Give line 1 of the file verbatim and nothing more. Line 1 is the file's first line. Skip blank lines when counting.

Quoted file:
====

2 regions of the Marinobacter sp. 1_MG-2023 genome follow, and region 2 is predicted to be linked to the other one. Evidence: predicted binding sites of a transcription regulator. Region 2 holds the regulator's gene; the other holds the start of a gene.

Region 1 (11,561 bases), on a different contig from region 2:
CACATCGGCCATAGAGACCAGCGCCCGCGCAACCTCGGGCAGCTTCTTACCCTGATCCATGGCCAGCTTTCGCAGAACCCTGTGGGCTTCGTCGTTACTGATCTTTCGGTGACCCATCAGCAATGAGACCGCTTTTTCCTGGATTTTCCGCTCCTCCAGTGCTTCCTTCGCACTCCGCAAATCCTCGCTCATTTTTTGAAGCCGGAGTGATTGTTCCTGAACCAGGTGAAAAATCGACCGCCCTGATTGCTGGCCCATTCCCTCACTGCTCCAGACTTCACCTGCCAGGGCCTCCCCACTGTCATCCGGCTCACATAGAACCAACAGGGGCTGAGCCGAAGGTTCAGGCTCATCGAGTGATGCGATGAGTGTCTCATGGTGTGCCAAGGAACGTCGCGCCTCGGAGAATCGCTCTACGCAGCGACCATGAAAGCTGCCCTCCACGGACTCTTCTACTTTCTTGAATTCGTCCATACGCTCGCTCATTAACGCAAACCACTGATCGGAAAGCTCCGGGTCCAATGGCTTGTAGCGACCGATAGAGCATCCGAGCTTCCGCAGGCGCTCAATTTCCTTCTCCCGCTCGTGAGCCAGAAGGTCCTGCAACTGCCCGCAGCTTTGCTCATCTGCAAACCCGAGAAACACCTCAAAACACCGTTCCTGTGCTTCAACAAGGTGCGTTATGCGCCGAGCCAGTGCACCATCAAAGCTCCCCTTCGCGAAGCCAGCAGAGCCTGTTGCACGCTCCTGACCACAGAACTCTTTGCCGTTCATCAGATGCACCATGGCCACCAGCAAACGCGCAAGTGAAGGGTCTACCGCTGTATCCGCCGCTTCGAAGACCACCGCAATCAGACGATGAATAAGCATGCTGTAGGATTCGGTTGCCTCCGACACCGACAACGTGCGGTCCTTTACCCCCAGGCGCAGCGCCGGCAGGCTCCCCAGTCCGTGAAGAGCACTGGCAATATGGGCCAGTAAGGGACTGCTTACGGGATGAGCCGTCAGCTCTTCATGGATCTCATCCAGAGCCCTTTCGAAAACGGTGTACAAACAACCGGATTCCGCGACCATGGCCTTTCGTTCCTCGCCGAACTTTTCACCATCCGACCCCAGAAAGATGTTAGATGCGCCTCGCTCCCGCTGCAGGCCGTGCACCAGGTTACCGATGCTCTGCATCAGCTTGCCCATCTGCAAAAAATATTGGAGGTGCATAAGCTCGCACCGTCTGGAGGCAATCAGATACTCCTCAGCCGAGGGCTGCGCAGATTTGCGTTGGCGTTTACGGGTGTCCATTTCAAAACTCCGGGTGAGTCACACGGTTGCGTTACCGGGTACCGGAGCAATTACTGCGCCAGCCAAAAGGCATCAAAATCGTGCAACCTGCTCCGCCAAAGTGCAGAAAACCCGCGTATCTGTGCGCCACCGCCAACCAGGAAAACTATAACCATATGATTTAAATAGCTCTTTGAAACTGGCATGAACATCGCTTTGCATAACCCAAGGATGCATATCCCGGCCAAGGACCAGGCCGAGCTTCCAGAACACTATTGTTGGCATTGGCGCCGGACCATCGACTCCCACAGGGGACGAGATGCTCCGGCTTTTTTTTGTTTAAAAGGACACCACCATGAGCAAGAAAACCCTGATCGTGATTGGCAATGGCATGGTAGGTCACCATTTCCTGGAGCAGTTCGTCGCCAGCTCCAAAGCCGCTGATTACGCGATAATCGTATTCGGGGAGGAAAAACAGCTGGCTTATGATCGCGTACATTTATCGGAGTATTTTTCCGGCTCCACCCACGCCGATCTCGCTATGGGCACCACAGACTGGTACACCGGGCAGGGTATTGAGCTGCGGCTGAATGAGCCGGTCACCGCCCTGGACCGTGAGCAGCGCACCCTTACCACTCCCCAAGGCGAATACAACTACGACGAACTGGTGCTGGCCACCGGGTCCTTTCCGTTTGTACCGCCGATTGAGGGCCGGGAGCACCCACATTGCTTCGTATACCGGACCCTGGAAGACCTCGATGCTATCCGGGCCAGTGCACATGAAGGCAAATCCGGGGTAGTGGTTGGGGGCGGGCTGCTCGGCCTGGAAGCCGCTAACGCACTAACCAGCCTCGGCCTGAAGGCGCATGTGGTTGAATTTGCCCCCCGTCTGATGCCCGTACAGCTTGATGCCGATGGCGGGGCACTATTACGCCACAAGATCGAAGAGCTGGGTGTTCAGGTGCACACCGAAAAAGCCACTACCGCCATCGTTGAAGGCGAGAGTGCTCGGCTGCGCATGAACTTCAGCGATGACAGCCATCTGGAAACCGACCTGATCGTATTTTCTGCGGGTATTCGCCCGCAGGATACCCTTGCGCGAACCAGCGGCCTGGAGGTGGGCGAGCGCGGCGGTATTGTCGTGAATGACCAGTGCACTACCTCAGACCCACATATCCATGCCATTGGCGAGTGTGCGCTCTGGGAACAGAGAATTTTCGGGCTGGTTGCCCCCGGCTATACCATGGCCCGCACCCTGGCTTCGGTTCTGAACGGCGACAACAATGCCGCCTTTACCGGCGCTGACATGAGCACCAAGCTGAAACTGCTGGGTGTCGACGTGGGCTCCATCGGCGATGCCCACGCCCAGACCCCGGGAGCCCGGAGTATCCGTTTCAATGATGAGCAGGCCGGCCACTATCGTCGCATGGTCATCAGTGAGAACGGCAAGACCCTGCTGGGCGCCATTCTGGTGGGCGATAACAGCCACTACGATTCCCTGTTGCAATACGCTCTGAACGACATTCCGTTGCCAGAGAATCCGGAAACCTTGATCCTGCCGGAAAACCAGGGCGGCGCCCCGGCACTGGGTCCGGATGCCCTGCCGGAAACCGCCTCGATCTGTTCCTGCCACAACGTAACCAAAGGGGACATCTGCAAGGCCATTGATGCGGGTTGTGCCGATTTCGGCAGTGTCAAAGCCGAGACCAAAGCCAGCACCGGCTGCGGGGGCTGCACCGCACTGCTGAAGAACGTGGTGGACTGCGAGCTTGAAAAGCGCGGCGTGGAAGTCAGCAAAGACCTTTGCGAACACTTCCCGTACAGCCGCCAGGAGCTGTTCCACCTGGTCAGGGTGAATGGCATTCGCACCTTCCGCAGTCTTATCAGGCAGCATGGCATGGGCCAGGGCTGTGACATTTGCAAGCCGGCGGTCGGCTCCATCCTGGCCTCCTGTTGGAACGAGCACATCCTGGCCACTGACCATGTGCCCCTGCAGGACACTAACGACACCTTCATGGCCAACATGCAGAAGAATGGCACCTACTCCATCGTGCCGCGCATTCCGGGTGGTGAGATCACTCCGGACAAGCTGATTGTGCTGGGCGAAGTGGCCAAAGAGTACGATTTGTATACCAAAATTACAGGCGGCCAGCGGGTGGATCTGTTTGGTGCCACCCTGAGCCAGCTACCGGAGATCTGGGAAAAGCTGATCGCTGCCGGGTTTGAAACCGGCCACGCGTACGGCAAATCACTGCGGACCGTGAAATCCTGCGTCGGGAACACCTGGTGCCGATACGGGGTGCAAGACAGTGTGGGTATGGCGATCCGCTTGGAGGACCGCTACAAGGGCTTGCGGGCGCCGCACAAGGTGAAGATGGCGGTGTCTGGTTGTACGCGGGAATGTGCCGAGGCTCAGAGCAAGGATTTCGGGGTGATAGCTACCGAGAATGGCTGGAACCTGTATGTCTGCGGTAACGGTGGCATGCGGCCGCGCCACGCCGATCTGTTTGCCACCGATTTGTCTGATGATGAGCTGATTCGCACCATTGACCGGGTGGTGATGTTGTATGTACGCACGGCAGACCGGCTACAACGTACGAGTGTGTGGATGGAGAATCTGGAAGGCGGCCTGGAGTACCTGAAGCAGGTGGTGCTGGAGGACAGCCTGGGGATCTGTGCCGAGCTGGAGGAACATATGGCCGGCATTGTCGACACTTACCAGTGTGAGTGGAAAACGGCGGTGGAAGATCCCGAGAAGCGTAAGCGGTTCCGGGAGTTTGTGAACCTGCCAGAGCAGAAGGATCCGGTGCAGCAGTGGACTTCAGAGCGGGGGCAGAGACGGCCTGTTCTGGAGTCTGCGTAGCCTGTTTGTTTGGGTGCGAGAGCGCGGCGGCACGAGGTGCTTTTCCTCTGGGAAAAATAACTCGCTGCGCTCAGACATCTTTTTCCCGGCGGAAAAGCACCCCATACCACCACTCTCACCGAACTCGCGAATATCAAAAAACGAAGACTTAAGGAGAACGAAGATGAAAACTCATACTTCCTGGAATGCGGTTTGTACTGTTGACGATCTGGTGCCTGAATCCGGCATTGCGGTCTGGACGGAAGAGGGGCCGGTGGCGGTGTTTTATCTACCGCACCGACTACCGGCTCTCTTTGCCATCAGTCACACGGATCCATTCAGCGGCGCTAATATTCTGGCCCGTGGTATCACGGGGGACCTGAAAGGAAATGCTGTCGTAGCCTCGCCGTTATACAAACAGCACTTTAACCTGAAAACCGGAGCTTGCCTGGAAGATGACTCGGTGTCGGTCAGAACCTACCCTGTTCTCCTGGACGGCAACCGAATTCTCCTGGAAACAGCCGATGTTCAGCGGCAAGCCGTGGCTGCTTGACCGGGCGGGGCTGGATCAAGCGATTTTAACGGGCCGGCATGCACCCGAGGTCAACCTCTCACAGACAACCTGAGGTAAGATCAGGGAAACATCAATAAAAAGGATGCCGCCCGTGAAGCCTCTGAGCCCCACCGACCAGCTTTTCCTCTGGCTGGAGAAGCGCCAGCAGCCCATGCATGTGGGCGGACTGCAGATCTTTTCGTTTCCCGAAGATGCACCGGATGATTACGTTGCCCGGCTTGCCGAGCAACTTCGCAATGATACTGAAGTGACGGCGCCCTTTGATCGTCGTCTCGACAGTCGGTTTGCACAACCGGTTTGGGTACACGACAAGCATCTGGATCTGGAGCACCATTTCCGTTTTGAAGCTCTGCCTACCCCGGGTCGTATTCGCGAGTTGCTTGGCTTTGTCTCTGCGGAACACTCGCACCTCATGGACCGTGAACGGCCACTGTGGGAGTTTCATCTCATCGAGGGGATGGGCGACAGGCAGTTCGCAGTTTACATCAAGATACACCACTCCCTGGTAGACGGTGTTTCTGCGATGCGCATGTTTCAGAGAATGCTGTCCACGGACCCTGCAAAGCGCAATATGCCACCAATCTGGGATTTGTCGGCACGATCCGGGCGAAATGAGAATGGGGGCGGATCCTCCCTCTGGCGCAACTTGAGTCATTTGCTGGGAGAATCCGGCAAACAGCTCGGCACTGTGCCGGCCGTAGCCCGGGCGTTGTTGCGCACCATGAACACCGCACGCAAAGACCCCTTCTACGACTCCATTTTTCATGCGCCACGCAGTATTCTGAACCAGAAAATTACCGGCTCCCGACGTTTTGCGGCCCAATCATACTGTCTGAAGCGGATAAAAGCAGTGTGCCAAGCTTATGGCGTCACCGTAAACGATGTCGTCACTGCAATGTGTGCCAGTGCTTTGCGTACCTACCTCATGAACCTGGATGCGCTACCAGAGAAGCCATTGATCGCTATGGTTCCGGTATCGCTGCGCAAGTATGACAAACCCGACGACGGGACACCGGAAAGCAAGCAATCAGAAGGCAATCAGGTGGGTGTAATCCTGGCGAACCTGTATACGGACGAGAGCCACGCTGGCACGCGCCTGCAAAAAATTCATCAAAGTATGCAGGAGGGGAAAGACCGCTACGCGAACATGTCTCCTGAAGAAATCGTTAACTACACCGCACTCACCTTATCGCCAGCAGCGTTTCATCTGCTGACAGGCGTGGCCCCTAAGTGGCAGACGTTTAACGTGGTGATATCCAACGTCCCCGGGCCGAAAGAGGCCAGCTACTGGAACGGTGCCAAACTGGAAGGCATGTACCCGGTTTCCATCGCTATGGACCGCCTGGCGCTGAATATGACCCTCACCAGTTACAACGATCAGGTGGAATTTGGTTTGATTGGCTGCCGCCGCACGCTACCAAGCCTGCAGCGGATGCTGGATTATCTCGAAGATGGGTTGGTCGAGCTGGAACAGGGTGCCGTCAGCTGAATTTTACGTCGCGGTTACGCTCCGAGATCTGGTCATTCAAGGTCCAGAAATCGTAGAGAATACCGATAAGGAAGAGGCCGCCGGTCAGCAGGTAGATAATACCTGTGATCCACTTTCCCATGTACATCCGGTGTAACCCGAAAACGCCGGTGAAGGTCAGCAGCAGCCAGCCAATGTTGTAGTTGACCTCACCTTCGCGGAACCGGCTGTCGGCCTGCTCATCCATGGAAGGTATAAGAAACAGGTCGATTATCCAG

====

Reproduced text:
2 regions of the Marinobacter sp. 1_MG-2023 genome follow, and region 2 is predicted to be linked to the other one. Evidence: predicted binding sites of a transcription regulator. Region 2 holds the regulator's gene; the other holds the start of a gene.